Two daily doses of the tart cherry concentrate was associated with significantly lower levels of interleukin-6 (IL-6) and high-sensitivity C-reactive protein (hsCRP), compared to placebo, according to findings published in Nutrients .
“This is the first study to investigate the impact of Montmorency cherries on systemic inflammatory and oxidative stress induced by a series of metabolically challenging cycling bouts,” wrote scientists from Northumbria University (England), the University of Stirling (Scotland), and the University of Ulster (Northern Ireland).
“Despite both groups demonstrating a similar drop off in performance and no differences in time trial performance, the results show that both oxidative stress and inflammatory responses were attenuated with Montmorency cherry concentrate supplementation versus placebo.”
The new study used a tart cherry concentrate from Cherry Active and was sponsored by the Cherry Marketing Institute.
Sports nutrition market
The study supports a number of other studies reporting the potential benefits of cherry, and tart cherries, in particular. Indeed, a previous study (Journal of Nutrition, 2006, Vol. 136, pp. 981-986) reported that daily consumption of 45 cherries could reduce circulating concentrations of inflammatory markers, with the researchers proposing that the flavonoids and anthocyanins in the cherries exert an anti-inflammatory effect and may lessen the damage response to exercise.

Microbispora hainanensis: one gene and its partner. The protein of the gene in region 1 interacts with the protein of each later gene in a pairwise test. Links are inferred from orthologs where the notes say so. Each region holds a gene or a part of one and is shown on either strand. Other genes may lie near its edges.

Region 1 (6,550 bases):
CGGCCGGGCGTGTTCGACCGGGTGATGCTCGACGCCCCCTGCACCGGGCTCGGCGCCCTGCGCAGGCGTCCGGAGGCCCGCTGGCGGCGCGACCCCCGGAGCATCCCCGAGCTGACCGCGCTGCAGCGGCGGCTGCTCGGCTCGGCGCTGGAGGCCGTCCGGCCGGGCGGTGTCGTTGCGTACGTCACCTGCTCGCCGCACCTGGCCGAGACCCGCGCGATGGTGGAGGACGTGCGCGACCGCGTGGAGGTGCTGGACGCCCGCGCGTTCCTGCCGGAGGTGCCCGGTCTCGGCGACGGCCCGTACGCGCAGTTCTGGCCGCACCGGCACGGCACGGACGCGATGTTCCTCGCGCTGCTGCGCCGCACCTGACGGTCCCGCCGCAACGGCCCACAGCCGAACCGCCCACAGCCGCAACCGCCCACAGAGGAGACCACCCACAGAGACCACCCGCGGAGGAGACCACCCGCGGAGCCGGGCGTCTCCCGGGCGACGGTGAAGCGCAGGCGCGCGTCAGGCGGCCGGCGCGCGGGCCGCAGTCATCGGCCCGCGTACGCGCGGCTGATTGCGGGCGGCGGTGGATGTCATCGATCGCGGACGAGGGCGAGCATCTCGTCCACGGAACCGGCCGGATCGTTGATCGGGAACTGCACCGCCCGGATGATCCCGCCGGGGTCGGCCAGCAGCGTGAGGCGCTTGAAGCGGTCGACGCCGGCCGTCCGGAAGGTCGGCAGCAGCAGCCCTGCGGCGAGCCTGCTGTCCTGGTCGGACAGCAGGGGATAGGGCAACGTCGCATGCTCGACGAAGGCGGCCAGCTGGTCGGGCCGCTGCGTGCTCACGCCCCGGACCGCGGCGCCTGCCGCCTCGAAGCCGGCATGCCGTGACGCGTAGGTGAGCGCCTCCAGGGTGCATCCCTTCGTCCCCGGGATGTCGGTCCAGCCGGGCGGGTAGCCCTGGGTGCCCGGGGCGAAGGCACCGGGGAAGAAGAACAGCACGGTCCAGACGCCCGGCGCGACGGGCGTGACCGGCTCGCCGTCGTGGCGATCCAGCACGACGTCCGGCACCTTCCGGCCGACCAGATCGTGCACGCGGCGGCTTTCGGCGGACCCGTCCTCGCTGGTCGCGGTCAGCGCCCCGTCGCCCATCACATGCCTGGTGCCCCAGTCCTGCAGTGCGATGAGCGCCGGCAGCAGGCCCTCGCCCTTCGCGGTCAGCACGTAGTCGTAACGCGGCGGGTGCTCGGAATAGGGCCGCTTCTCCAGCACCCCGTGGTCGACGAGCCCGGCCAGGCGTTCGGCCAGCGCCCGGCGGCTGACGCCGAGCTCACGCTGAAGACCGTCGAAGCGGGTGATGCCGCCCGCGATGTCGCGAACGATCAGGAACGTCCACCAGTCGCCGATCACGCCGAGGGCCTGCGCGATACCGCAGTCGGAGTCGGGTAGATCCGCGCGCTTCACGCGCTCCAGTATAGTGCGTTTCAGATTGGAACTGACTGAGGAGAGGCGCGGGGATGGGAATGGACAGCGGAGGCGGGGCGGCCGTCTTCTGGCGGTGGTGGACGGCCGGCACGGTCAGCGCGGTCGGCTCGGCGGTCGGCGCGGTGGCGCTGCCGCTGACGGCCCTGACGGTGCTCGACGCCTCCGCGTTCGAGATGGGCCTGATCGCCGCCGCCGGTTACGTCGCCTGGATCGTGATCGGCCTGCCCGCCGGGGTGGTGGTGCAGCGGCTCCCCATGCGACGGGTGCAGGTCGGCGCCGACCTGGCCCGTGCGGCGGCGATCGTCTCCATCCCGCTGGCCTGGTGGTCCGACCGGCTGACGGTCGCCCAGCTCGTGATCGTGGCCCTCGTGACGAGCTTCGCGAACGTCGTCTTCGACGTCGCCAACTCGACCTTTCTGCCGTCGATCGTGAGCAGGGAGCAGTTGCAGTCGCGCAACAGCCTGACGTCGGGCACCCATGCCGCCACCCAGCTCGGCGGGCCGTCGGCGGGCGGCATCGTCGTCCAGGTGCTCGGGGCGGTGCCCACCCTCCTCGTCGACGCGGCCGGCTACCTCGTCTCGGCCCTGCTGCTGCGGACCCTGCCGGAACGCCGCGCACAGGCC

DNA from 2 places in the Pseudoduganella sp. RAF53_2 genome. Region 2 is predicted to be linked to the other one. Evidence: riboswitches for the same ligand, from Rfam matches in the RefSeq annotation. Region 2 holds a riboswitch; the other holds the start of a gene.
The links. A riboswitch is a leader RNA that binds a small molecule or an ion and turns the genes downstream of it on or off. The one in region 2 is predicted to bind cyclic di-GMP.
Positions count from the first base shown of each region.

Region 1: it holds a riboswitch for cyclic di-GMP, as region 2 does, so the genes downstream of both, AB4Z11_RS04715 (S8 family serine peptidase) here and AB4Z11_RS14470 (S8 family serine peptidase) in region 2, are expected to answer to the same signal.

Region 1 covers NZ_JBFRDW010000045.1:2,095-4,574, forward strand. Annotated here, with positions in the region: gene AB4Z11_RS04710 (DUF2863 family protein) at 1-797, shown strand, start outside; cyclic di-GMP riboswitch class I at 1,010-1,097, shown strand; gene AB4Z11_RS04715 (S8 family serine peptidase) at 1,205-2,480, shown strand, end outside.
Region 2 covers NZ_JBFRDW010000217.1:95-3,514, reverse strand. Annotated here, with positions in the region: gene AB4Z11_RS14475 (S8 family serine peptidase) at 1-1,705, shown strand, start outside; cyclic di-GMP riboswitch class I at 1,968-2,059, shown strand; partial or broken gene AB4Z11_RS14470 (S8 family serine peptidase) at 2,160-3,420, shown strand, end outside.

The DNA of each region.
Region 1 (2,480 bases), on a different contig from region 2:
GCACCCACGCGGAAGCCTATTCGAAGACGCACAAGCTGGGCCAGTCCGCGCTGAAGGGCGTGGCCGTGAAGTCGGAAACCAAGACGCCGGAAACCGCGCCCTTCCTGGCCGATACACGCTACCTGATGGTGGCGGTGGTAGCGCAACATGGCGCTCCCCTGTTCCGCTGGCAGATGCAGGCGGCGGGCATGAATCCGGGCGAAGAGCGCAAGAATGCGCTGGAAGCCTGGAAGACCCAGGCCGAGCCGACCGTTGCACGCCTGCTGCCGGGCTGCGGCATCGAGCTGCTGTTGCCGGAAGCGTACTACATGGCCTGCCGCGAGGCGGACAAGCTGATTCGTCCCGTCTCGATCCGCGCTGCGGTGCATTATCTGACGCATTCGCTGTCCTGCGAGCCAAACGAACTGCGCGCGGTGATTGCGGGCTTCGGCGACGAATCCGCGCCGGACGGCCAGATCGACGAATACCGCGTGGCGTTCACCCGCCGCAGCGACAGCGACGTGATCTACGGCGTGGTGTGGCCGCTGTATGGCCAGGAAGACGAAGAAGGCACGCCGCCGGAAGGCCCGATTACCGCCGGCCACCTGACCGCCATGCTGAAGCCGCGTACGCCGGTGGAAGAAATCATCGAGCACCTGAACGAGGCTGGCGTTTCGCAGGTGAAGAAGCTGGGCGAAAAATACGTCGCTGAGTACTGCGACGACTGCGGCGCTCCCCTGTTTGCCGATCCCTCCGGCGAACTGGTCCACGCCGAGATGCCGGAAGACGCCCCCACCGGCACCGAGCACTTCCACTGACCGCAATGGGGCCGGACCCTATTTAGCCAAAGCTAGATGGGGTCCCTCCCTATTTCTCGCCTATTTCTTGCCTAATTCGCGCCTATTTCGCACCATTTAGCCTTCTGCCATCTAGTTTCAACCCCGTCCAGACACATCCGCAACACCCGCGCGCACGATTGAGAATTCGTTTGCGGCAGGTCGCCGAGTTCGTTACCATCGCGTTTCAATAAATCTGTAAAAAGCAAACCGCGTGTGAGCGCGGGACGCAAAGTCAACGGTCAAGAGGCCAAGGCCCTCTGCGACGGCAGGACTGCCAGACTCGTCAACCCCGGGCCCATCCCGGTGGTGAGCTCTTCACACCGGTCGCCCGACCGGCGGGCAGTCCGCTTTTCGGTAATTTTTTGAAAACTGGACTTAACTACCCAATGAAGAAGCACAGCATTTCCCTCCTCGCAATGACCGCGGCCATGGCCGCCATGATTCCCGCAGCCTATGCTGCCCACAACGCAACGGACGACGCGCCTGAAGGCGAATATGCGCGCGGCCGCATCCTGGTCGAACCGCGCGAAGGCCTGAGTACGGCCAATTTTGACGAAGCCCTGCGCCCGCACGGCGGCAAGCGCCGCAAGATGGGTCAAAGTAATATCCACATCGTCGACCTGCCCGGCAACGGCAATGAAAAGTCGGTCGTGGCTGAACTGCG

According to the researchers, a 30 mL dose of the tart cherry concentrate used in the new study is equivalent to about 90 whole Montmorency tart cherries. The concentrate is reported to contain 9 mg/mL of anthocyanins.
The new study, led by Phillip Bell from Northumbria University, found that the tart cherry concentrate may be of added importance in sports where “back-to-back performances cause appreciable levels of inflammation and oxidative stress”, such as high intensity cycling.
Bell and his co-workers included 16 trained cyclists in their study, and assigned them to two doses per day of 30 mL of the cherry concentrate or placebo for seven days. The cyclists underwent a 109-minute simulated, high-intensity road cycling trial on days 5, 6 and 7.
Results showed that LOOH, a marker of oxidative stress, was almost 30% lower in the cherry group after the third trial than in the placebo group.
In addition, markers of oxidative stress were significantly lower in the cherry group than the placebo group, which, “provides further support for the use of Montmorency tart cherry concentrate in the acceleration of recovery”, said the researchers.
“This study is the first to demonstrate attenuated oxidative stress and inflammation responses following supplementation with Montmorency tart cherry concentrate in an exercise task that induced stress almost exclusively from metabolic pathways,” they added. “We postulate that the observed reductions in oxidative stress and inflammation are associated with a greater ability to combat inflammation and the subsequent cascade of oxidative stress.”
2014, Volume 6, Number 2, Pages 829-843; doi:10.3390/nu6020829
“Montmorency Cherries Reduce the Oxidative Stress and Inflammatory Responses to Repeated Days High-Intensity Stochastic Cycling”
Authors: P.G. Bell, I.H. Walshe, G.W. Davison, E. Stevenson, G. Howatson